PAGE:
By Charlann Staab MSN, RNP, AGNP-BC
Ever wonder why we ask you what medications, including dietary supplements and over the counter (OTC) drugs you may be taking during your appointments? There are a number of reasons, however medication safety is one of the most important. It is possible that more than one provider has prescribed a medication that may be a duplicate or you may have continued a medication that we thought was discontinued. Both scenarios could be dangerous for your overall health. As a healthcare provider, it is important that we evaluate your medications/dietary supplements, physical exam and lab studies to support your best possible health.
There are a number of factors that can lead the way your body metabolizes a medication or supplement that can cause adverse reactions, intolerance, side effects, toxic medication levels, sub therapeutic medication level or an allergic reaction. The incidence of experiencing an adverse drug reaction increases with the number of medications you are taking as well as the aging process. Adverse reactions can occur immediately within minutes of an exposure (topically, orally or injectable), over days (Gastrointestinal irritation) or even weeks or months (kidney failure).
An adverse drug reaction can be a complex situation and are categorized in a number of ways:
Drug-Drug interactions: when two or more drugs together intensify a response or inhibit the action of one or both drugs, you can experience a different effect. Globally, the average number of medications per day for those over 62 years of age is two to nine, however the average for women statistically is eight to ten a day. Ren et al (2020) cited study suggests an increased incidence of drug-to-drug interactions may occur as high as 50 % in people taking five medications/supplements a day and as high as 100% in those taking eight or more medications. It is common that the reason for the visit maybe unknowingly a result of a medication interaction. Tiredness, decreased alertness, constipation, diarrhea, loss of appetite, and confusion are commonly related drug interactions (Dagli 2014).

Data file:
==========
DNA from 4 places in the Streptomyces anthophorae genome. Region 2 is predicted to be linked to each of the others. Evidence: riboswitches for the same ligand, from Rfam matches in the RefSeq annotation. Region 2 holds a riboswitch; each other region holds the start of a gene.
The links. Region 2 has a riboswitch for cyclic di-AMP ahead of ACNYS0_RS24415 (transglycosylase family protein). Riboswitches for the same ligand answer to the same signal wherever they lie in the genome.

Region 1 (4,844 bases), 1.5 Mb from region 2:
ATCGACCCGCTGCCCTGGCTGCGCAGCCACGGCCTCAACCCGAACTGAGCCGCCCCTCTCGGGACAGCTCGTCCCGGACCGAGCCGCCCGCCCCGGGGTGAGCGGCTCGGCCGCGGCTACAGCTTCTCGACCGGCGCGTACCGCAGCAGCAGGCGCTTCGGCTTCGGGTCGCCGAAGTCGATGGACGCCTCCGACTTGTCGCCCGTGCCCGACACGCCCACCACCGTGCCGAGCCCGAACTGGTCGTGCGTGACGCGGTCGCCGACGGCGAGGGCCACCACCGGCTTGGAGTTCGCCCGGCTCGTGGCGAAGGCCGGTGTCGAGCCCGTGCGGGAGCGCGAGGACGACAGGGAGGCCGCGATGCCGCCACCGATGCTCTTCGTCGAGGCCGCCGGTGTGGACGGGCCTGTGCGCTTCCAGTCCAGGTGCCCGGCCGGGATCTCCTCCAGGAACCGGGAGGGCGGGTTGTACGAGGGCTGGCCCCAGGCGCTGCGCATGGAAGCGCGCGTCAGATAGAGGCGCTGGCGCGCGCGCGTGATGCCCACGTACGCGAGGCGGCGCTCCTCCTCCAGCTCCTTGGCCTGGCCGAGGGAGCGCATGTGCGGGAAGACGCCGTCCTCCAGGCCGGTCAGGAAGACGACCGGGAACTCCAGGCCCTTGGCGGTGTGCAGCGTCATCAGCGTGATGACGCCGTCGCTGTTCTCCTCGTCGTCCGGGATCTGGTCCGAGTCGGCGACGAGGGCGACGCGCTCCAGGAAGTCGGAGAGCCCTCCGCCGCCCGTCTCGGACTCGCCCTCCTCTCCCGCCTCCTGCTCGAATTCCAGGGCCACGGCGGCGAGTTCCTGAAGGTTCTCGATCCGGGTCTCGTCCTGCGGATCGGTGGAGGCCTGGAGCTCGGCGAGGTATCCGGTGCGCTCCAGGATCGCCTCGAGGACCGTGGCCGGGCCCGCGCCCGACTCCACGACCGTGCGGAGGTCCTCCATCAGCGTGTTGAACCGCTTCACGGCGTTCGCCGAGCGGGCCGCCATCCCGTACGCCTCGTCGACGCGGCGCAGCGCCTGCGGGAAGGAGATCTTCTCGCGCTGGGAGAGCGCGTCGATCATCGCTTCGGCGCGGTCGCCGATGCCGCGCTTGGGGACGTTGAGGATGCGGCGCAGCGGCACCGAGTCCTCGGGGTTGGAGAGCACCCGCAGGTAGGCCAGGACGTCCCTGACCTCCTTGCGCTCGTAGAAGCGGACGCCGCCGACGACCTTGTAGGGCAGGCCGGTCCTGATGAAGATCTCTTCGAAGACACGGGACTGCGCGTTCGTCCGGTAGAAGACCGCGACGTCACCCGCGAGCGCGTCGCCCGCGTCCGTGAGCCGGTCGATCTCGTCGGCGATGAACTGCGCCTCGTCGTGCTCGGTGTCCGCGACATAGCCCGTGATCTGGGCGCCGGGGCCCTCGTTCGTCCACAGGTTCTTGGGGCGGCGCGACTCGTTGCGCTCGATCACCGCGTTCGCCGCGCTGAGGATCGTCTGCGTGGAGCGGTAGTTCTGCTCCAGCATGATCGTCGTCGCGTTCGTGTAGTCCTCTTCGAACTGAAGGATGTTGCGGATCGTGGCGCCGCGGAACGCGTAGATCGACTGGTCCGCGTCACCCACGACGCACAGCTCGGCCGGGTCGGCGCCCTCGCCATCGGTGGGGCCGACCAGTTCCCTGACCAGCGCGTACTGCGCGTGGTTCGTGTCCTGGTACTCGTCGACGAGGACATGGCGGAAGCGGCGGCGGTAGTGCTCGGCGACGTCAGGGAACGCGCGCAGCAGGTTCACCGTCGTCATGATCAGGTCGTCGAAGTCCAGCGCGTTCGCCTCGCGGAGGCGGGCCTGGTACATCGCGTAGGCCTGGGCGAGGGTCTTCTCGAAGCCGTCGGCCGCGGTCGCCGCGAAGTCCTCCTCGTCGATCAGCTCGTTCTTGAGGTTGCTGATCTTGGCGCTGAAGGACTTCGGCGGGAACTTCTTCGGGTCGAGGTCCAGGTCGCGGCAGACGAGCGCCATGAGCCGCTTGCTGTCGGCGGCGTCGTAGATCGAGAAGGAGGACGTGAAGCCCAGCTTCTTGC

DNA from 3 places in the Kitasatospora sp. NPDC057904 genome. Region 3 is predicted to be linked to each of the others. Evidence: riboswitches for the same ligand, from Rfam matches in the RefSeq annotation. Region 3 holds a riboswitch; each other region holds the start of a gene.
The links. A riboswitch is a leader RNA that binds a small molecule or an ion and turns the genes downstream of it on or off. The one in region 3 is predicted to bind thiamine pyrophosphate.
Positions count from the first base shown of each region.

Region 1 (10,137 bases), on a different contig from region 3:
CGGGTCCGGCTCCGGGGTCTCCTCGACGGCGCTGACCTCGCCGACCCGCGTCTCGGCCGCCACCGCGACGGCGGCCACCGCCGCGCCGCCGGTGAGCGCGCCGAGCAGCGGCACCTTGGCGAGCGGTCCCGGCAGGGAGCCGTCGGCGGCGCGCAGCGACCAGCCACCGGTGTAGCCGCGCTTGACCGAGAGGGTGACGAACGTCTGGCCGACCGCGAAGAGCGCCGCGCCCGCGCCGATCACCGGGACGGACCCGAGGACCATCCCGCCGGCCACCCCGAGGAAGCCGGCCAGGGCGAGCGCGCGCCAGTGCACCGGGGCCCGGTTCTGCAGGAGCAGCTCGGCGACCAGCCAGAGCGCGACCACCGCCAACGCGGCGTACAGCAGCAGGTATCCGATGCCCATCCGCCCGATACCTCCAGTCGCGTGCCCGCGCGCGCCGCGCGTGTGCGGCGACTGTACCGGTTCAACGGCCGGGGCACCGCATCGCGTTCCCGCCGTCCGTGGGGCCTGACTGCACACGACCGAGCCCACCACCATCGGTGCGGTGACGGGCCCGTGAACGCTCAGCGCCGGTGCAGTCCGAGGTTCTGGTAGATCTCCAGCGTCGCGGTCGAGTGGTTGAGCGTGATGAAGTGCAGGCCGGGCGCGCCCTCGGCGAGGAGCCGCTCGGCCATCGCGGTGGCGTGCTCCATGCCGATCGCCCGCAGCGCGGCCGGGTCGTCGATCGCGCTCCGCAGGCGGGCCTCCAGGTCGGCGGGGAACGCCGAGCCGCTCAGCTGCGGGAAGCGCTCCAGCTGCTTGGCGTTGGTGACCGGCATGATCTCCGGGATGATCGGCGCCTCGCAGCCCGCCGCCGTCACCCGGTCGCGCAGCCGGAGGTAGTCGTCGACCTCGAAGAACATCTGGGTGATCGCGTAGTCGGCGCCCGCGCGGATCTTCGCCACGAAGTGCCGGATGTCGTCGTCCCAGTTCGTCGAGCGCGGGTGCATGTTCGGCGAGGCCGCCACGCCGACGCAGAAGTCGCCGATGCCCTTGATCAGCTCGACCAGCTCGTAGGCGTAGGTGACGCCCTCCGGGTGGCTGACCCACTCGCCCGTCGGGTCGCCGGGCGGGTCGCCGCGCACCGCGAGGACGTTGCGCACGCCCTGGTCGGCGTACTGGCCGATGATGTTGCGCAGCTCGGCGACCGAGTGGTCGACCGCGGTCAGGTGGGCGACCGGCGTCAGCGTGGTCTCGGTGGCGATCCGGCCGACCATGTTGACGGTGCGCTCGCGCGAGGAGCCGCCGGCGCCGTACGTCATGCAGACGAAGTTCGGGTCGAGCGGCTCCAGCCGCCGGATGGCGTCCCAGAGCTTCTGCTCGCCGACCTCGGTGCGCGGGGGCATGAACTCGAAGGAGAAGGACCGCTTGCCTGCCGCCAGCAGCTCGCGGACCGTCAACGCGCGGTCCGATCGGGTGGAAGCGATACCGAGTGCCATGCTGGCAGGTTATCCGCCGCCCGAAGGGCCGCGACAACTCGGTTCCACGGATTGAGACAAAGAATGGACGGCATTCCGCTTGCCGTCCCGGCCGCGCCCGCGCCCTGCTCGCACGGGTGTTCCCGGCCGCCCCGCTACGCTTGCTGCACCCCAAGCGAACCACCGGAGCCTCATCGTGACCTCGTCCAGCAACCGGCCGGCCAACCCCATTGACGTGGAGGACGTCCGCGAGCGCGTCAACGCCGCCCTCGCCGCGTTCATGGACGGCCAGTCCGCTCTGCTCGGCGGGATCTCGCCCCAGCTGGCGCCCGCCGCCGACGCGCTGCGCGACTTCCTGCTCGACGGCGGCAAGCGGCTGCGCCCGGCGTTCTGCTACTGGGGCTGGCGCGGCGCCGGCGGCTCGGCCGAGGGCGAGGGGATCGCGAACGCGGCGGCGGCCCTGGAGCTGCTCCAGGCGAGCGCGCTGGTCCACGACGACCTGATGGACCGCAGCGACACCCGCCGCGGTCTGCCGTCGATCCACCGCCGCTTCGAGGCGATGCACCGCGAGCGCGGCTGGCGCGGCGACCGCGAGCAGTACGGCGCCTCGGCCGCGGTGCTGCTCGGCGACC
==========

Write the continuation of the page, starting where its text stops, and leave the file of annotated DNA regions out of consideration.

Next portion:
Disease related adverse effect (decreased liver or kidney function may cause poor metabolism or excretion of a medication leading to toxic levels in your blood or organs. People with hypertension, diabetes, cardiovascular, kidney and liver diseases and those over the age of 62 are more at risk for drug induced adverse reactions due to changes in metabolism and excretion of routine medications which can make their underlying medical conditions worse. Example high consideration for discontinuing Metformin with GFR rates of less than 40 as well in cases of liver disease related to alcohol use or non-alcohol liver disease (always under a healthcare provider’s consultation- never precipitously stop medications without consulting your healthcare provider)
Side Effects– a drug unintended effect that occur within the normal dosing range. Intolerance (aka sensitivity) expected or predictable effects of a medication that can occur with normal therapy when people are unusually sensitive to a medication. Examples or Intolerance include vomiting after codeine or a GI upset with some antibiotics.